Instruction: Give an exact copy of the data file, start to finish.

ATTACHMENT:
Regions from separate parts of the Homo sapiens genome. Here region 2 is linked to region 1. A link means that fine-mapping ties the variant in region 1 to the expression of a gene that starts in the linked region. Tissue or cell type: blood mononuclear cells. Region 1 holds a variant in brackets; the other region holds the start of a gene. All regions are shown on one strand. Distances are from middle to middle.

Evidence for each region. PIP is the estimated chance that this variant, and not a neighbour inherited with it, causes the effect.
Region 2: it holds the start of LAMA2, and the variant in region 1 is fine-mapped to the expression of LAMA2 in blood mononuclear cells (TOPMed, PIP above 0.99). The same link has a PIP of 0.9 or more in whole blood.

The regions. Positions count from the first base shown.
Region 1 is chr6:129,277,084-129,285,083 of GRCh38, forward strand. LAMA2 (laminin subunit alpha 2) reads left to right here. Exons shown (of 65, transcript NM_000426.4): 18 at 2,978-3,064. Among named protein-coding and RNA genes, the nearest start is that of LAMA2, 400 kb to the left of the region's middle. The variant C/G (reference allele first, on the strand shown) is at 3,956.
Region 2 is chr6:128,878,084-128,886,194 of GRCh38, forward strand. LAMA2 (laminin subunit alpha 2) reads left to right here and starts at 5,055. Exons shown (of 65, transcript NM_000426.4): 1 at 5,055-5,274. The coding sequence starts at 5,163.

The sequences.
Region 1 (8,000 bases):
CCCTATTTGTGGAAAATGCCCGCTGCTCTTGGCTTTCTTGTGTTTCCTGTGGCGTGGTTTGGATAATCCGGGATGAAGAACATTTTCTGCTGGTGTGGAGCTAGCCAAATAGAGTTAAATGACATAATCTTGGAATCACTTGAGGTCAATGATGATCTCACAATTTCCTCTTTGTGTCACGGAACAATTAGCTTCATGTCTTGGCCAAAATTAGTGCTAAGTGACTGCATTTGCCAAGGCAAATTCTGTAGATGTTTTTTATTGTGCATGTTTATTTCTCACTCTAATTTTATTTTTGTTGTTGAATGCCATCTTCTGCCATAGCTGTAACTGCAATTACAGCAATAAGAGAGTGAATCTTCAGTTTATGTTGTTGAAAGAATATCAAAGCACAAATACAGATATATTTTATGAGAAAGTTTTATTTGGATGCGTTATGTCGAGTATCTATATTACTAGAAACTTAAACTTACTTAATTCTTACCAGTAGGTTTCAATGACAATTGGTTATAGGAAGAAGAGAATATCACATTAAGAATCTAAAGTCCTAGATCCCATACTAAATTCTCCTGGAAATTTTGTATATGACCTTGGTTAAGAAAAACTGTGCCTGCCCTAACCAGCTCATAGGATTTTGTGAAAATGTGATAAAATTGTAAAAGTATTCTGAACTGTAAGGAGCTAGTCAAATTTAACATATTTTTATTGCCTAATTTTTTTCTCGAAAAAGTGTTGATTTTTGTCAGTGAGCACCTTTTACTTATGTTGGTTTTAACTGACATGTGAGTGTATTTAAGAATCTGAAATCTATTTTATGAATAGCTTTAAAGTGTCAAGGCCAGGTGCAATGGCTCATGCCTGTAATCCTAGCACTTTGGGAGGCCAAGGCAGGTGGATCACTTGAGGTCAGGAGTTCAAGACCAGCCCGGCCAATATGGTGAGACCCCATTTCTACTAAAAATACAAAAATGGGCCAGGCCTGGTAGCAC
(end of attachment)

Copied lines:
Regions from separate parts of the Homo sapiens genome. Here region 2 is linked to region 1. A link means that fine-mapping ties the variant in region 1 to the expression of a gene that starts in the linked region. Tissue or cell type: blood mononuclear cells. Region 1 holds a variant in brackets; the other region holds the start of a gene. All regions are shown on one strand. Distances are from middle to middle.

Evidence for each region. PIP is the estimated chance that this variant, and not a neighbour inherited with it, causes the effect.
Region 2: it holds the start of LAMA2, and the variant in region 1 is fine-mapped to the expression of LAMA2 in blood mononuclear cells (TOPMed, PIP above 0.99). The same link has a PIP of 0.9 or more in whole blood.

The regions. Positions count from the first base shown.
Region 1 is chr6:129,277,084-129,285,083 of GRCh38, forward strand. LAMA2 (laminin subunit alpha 2) reads left to right here. Exons shown (of 65, transcript NM_000426.4): 18 at 2,978-3,064. Among named protein-coding and RNA genes, the nearest start is that of LAMA2, 400 kb to the left of the region's middle. The variant C/G (reference allele first, on the strand shown) is at 3,956.
Region 2 is chr6:128,878,084-128,886,194 of GRCh38, forward strand. LAMA2 (laminin subunit alpha 2) reads left to right here and starts at 5,055. Exons shown (of 65, transcript NM_000426.4): 1 at 5,055-5,274. The coding sequence starts at 5,163.

The sequences.
Region 1 (8,000 bases):
CCCTATTTGTGGAAAATGCCCGCTGCTCTTGGCTTTCTTGTGTTTCCTGTGGCGTGGTTTGGATAATCCGGGATGAAGAACATTTTCTGCTGGTGTGGAGCTAGCCAAATAGAGTTAAATGACATAATCTTGGAATCACTTGAGGTCAATGATGATCTCACAATTTCCTCTTTGTGTCACGGAACAATTAGCTTCATGTCTTGGCCAAAATTAGTGCTAAGTGACTGCATTTGCCAAGGCAAATTCTGTAGATGTTTTTTATTGTGCATGTTTATTTCTCACTCTAATTTTATTTTTGTTGTTGAATGCCATCTTCTGCCATAGCTGTAACTGCAATTACAGCAATAAGAGAGTGAATCTTCAGTTTATGTTGTTGAAAGAATATCAAAGCACAAATACAGATATATTTTATGAGAAAGTTTTATTTGGATGCGTTATGTCGAGTATCTATATTACTAGAAACTTAAACTTACTTAATTCTTACCAGTAGGTTTCAATGACAATTGGTTATAGGAAGAAGAGAATATCACATTAAGAATCTAAAGTCCTAGATCCCATACTAAATTCTCCTGGAAATTTTGTATATGACCTTGGTTAAGAAAAACTGTGCCTGCCCTAACCAGCTCATAGGATTTTGTGAAAATGTGATAAAATTGTAAAAGTATTCTGAACTGTAAGGAGCTAGTCAAATTTAACATATTTTTATTGCCTAATTTTTTTCTCGAAAAAGTGTTGATTTTTGTCAGTGAGCACCTTTTACTTATGTTGGTTTTAACTGACATGTGAGTGTATTTAAGAATCTGAAATCTATTTTATGAATAGCTTTAAAGTGTCAAGGCCAGGTGCAATGGCTCATGCCTGTAATCCTAGCACTTTGGGAGGCCAAGGCAGGTGGATCACTTGAGGTCAGGAGTTCAAGACCAGCCCGGCCAATATGGTGAGACCCCATTTCTACTAAAAATACAAAAATGGGCCAGGCCTGGTAGCAC